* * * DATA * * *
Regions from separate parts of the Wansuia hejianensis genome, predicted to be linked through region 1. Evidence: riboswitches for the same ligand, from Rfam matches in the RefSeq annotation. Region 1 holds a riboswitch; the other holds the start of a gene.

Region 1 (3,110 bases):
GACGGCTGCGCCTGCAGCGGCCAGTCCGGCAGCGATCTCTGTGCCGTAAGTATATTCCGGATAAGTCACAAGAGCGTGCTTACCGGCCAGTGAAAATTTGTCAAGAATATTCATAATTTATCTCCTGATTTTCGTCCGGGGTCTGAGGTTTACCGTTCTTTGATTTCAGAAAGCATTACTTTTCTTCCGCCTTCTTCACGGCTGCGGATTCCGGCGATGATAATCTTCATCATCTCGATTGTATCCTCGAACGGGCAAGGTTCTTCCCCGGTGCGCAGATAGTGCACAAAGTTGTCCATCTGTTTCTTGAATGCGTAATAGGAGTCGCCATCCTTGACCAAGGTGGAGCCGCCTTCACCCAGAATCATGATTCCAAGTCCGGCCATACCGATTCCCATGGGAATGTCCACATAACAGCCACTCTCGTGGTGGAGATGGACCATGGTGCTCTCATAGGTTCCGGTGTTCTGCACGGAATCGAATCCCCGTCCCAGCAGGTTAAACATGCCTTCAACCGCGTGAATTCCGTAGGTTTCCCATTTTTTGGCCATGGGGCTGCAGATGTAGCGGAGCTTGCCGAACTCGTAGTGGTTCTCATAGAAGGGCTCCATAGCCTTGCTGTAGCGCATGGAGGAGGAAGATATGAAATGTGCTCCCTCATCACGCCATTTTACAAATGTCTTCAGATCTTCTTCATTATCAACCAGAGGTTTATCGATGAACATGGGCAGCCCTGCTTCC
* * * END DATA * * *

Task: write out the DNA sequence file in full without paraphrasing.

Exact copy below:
Regions from separate parts of the Wansuia hejianensis genome, predicted to be linked through region 1. Evidence: riboswitches for the same ligand, from Rfam matches in the RefSeq annotation. Region 1 holds a riboswitch; the other holds the start of a gene.

Region 1 (3,110 bases):
GACGGCTGCGCCTGCAGCGGCCAGTCCGGCAGCGATCTCTGTGCCGTAAGTATATTCCGGATAAGTCACAAGAGCGTGCTTACCGGCCAGTGAAAATTTGTCAAGAATATTCATAATTTATCTCCTGATTTTCGTCCGGGGTCTGAGGTTTACCGTTCTTTGATTTCAGAAAGCATTACTTTTCTTCCGCCTTCTTCACGGCTGCGGATTCCGGCGATGATAATCTTCATCATCTCGATTGTATCCTCGAACGGGCAAGGTTCTTCCCCGGTGCGCAGATAGTGCACAAAGTTGTCCATCTGTTTCTTGAATGCGTAATAGGAGTCGCCATCCTTGACCAAGGTGGAGCCGCCTTCACCCAGAATCATGATTCCAAGTCCGGCCATACCGATTCCCATGGGAATGTCCACATAACAGCCACTCTCGTGGTGGAGATGGACCATGGTGCTCTCATAGGTTCCGGTGTTCTGCACGGAATCGAATCCCCGTCCCAGCAGGTTAAACATGCCTTCAACCGCGTGAATTCCGTAGGTTTCCCATTTTTTGGCCATGGGGCTGCAGATGTAGCGGAGCTTGCCGAACTCGTAGTGGTTCTCATAGAAGGGCTCCATAGCCTTGCTGTAGCGCATGGAGGAGGAAGATATGAAATGTGCTCCCTCATCACGCCATTTTACAAATGTCTTCAGATCTTCTTCATTATCAACCAGAGGTTTATCGATGAACATGGGCAGCCCTGCTTCC